Jamie Bradfield would have been perfectly happy to donate one of his kidneys and have no one except his family and the recipient family be aware.
As small towns are wont to go, however, it didn’t work out that way.
When Bradfield knew he’d be having surgery to donate his kidney to 10-year-old Thomas Jones, it wasn’t just his modesty that spurred his desire to keep things confidential. He knew Thomas and his family had been through heartache and disappointment many times over already while waiting to find a match. The last thing he wanted to do was be another reason for letdown.
“We don’t need to lose sight of the fact this is about Thomas,” he said many times, before and after the Jan. 3 surgery.
“I am not the focus,” he said. “If you’re willing, it shouldn’t matter if people know or not.”
The community has rallied around Thomas, but they also have come to the aid of Bradfield and his family during his recovery. When Bradfield returned to LaGrange on Jan. 5, a crowd of supporters stood outside Hollis Hand Elementary School, welcoming him home with signs calling him a hero. One sign even had a Superman logo.
And no one who knows him has had a bad thing to say about him.
“He was born to do this,” said Andrea Lovejoy, retired LaGrange Daily News editor, who has known Bradfield’s family for years, including his parents.
Mr. and Mrs. Arthur D. Bradfield, better known as Click and Boonie, were longtime community volunteers themselves. Click Bradfield, Jamie’s mother, helped to organize the group that now is known as Twin Cedars Youth Services, after a local couple was arrested and there was nowhere to take the children. The children wound up in jail too.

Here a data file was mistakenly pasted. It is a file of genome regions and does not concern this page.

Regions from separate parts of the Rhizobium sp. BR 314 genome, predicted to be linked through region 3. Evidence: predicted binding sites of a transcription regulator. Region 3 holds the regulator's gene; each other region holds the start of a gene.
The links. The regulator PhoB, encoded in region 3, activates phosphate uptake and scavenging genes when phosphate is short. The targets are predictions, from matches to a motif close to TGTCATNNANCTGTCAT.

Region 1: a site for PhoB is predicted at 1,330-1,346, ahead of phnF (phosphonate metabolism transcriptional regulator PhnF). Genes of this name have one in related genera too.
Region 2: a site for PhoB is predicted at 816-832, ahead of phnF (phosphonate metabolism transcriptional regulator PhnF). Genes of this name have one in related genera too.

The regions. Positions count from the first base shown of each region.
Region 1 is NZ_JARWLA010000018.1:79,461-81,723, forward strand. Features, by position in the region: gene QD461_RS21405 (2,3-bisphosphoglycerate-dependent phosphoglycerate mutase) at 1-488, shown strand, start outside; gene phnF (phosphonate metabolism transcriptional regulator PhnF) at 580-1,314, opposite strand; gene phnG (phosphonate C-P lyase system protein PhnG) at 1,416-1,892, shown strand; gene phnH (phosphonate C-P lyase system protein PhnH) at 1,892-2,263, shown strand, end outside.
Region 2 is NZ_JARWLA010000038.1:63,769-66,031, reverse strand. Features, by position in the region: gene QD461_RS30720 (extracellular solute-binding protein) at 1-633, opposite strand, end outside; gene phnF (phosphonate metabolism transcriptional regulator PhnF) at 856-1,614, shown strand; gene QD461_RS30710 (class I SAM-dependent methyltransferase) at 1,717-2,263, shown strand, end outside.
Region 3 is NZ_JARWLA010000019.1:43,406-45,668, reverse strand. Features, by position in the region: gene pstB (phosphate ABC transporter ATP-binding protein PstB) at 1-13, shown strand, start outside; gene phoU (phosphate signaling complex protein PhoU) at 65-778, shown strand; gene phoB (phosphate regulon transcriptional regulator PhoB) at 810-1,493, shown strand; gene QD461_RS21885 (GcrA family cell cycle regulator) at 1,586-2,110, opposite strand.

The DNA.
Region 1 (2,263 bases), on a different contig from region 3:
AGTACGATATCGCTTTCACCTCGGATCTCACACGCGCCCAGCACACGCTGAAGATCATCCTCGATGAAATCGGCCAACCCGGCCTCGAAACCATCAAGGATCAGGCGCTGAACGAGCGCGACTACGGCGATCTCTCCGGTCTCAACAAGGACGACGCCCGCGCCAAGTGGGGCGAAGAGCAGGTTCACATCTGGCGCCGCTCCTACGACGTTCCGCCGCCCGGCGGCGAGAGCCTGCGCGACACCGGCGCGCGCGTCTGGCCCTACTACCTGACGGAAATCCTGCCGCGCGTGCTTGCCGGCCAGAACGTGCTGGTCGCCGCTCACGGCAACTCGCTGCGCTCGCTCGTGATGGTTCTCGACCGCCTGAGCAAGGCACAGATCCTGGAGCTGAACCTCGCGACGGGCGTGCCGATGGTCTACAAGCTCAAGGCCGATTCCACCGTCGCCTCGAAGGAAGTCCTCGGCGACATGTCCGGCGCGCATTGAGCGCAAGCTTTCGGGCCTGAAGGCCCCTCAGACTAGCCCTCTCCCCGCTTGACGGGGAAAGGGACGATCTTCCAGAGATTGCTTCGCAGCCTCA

“I don’t see how my parents couldn’t have influenced me,” Jamie Bradfield said. His mother was more vocal but his father also did countless things behind the scenes for LaGrange, he said.
“My mother was as giving a person as you can imagine. She always had a heart for other people,” he said.
Coincidentally, it was LaGrange College that brought Click Bradfield to LaGrange, where she met Jamie’s father. Thomas’ father, Will, is the vice president for external relations at LaGrange College.
Will Jones said part of the reason he and his family moved to LaGrange was because they literally drew circles around the best hospitals for Thomas’s care when they were looking to relocate. Children’s Healthcare of Atlanta at Egleston is known as one of the best to treat Thomas’s genetic kidney disease and the job at LaGrange College happened to be open.
Who knew the circle they drew would include a donor for Thomas as well?
“God has hands all over this,” Bradfield said.
The Bradfields don’t seek out the spotlight, and frankly, the Jones don’t, either.
But the community has embraced this story, and these two families, because it’s hard for even the most hard-hearted, crusty reporter such as myself not to be touched by it.
People are hungry for good news. Twenty-seven people died in Newtown, Conn., at the hands of a shooter just before Christmas. Congress has an approval rating lower than cockroaches. Four children died in a fire in Conyers last week. And even LaGrange isn’t without its bad news.
When the news was announced at First United Methodist Church that Thomas had a match and the donor was at the service, a gasp went up through the crowd at a church whose congregation is not known for dramatic outbursts.
Every once in a while, the good guy wins.
It’s nice that small towns still celebrate that.